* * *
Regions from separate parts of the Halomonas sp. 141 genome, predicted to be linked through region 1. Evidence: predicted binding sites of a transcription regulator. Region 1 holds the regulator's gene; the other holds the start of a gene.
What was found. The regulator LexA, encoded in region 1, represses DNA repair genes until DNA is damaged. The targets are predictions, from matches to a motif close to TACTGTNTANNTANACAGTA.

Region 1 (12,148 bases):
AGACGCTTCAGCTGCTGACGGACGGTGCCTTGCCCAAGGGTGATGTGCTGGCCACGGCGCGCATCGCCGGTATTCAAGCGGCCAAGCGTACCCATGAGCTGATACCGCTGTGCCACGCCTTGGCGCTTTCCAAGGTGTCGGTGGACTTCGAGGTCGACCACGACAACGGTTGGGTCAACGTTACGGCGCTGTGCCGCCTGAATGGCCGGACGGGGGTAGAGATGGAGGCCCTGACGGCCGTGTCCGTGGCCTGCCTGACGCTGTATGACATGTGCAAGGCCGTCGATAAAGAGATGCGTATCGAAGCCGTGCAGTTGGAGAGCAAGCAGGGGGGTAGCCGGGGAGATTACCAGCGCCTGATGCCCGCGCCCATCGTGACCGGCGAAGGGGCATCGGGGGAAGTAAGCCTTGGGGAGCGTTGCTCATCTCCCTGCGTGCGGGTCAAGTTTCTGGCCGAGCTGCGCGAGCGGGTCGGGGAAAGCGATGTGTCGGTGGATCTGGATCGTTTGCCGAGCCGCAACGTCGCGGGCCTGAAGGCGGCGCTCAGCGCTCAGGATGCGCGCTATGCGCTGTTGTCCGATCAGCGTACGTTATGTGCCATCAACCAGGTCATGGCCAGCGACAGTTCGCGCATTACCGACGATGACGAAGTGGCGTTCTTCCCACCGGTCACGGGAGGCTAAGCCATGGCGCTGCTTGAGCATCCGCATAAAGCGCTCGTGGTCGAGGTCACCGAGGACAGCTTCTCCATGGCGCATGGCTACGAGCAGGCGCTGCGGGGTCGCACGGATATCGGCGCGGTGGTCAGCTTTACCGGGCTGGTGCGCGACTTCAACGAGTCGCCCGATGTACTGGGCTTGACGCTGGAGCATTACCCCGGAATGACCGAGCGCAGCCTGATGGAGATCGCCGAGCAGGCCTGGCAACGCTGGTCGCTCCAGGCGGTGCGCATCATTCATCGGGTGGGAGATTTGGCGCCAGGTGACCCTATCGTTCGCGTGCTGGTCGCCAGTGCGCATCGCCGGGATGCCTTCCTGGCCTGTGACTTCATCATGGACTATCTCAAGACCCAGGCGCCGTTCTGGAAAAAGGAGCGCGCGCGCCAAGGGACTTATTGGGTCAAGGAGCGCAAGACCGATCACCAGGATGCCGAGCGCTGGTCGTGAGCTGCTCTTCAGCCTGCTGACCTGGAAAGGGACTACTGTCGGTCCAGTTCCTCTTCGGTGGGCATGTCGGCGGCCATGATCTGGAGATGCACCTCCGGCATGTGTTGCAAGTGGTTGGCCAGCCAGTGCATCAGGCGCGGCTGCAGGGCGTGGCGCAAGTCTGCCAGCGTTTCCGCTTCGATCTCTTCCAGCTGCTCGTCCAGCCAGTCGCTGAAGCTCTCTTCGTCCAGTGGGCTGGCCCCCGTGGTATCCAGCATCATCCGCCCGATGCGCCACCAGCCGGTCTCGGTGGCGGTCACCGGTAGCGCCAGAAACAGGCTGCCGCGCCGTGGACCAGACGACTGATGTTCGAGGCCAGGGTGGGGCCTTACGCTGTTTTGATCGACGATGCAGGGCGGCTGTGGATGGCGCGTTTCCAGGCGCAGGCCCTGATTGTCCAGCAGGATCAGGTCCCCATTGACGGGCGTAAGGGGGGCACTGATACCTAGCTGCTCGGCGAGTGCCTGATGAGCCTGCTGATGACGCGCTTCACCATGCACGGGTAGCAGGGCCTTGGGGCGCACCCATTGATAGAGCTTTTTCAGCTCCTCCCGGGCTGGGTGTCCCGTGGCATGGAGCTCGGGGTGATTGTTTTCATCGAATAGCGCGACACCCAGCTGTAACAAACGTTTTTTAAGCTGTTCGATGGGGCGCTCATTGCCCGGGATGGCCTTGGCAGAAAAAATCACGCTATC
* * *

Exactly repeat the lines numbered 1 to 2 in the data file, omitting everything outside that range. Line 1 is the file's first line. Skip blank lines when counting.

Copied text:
Regions from separate parts of the Halomonas sp. 141 genome, predicted to be linked through region 1. Evidence: predicted binding sites of a transcription regulator. Region 1 holds the regulator's gene; the other holds the start of a gene.
What was found. The regulator LexA, encoded in region 1, represses DNA repair genes until DNA is damaged. The targets are predictions, from matches to a motif close to TACTGTNTANNTANACAGTA.